Wednesday, 21 May 2008

The RSS Evangelist

The RSS Evangelist

After the recent WEB 2.0 rountable event, the more I thought about it the more I became convinced that as KM Evangelists (we are all KM Evangelists aren't we?) we ought to be making full use of the all the Knowledge Sharing technologies available to us. Hence this article about RSS. If you have yet to start using an RSS reader on a regular basis, I urge you to give it a try. Those of us that do use them wonder how we ever managed without them and how other people manage without them. They really are a valuable tool for keeping up to date on almost any topic. This article will concentrate on RSS use on the World Wide Web, but they also have huge potential for use within the enterprise.


In a KIN survey done a few months ago (do you use an RSS Reader), a quarter of respondents said that they did not know what RSS is and a further 12.5% said that they did not use one. Admittedly, the response rate to the survey was not high but extrapolating those results suggests that use of RSS by KIN members may not be all that prevalent. I admit that I have been using a feed reader for less than a year myself but in that time I have become a big fan. So the purpose of this post is to encourage KIN members who may not yet have tried using an RSS feed reader to give it a go!

What's in it for me?

RSS feeds can be broadly useful. Harvesting news headlines, classified ads, press releases, and even internal corporate project collaboration notes. News from the BBC, seasonal conditions from The Old Farmer's Almanac, product lists from Amazon; the list goes on and is growing daily. You can reduce email clutter by using a feed reader rather than receiving emailed updates to your already clogged inbox. (This was the prime motivation for me to start using RSS!) At a glance, you see what's happening all over the Web on topics that matter to you, without having to give up personal information or remember a load of URLs.Some examples of sites that may be of interest to KM practitioners that have RSS feeds: To pick just 5 sites at random from my own feed list.

Enterprise Use

How do you keep up to date with HR Policies and Practices? What about the CEO blog? And the company bulletin board? And changes your community space? Do you have to visit mutliple sites? Or are you lucky enough to work in an environment where all of these things come to you courtesy RSS ? Are there any KIN member organisations out there that are already using RSS to push information to their employees? If so, it would be interesting to hear from you about your experiences.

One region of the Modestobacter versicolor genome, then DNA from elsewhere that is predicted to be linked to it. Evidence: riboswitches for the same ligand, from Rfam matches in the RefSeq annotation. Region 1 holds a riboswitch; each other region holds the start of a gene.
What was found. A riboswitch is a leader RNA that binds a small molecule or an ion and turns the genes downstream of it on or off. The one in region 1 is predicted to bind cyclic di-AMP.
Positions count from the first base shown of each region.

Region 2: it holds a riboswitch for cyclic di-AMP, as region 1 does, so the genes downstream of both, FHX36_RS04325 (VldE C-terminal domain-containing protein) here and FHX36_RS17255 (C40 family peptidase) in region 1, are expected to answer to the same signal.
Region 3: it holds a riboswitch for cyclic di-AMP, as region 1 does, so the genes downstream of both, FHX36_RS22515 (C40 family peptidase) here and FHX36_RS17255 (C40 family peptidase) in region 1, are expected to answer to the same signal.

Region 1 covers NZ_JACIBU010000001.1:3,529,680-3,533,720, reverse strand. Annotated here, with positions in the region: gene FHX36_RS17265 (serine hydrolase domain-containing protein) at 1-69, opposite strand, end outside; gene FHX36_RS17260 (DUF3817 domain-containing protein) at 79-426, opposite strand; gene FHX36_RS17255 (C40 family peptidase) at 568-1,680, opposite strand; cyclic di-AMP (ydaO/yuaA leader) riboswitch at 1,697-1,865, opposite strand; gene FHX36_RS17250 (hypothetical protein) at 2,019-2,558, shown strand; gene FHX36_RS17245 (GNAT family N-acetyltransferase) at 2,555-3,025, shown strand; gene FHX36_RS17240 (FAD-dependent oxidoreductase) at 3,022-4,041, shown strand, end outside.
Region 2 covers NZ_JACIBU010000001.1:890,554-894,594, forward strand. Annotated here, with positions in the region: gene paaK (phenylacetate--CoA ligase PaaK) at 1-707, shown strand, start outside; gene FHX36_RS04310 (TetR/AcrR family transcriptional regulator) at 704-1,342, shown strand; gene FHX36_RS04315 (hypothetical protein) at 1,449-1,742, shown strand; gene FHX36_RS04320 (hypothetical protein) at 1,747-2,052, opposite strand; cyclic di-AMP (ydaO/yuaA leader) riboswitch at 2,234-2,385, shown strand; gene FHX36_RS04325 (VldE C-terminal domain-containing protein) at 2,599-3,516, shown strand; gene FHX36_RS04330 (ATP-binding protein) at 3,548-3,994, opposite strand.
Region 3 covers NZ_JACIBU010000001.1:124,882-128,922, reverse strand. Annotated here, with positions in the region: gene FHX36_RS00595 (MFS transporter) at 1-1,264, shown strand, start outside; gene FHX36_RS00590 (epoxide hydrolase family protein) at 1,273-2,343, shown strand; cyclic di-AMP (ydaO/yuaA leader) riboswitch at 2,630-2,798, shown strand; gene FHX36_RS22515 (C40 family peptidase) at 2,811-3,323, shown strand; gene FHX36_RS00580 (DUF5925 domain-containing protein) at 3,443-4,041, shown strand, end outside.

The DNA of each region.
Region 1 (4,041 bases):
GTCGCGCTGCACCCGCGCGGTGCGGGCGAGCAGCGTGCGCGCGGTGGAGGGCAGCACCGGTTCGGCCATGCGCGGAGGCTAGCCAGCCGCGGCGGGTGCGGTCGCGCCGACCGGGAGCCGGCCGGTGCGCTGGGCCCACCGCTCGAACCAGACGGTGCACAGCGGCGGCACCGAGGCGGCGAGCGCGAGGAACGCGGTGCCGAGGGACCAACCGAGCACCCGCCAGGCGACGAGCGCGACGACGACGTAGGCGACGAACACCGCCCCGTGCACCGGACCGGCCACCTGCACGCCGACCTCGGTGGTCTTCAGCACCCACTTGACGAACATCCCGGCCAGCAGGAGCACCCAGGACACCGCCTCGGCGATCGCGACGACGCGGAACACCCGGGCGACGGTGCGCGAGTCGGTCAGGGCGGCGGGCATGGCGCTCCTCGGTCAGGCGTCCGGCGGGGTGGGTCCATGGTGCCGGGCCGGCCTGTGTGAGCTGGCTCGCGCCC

So what is RSS, how does it work?

Some of you, I know, have seen this before. Even if you are already an RSS user, RSS in Plain English from the Common Craft show explains it well!

"There are two types of Internet users, those that use RSS and those that don't. This video is for the people who could save time using RSS, but don't know where to start." BlipTV

OK, I'm interested - what 'Reader' should I use?

As I understand it (and I'm not an expert) you have three basic choices:
  1. Use the Feedreader that comes built-in to your browser (if it has one)
  2. Use a Web based reader
  3. Use a standalone program.
Which you choose will depend on a number of factors. I don't propose to examine the pro's and con's in detail in this post - (I will look for something posted by someone who knows much more about it than I do. But for what it is worth, this post looks at what other people use/think are the best readers available. I use the Web based, Google Reader (which seems to be a pretty popular choice) which I highly recommend. I like its interface and speed. Although it is Web-based you can use it offline courtesy of Google Gears. There are also some other neat features not least of which is the ability to easily share with others the posts I find that I think are worth sharing with other people in a separate web page (for the non-RSS users out there).

And Finally...

I have an ulterior motive for encouraging RSS use by KIN members. At the start of this article I mentioned the recent WEB 2.0 rountable event and one of my conclusions on reflection after that meeting was that it might be useful and helpful to start a Blog. So, as an experiment, that is what I am doing. And the best way for members to follow the blog... is by using RSS.
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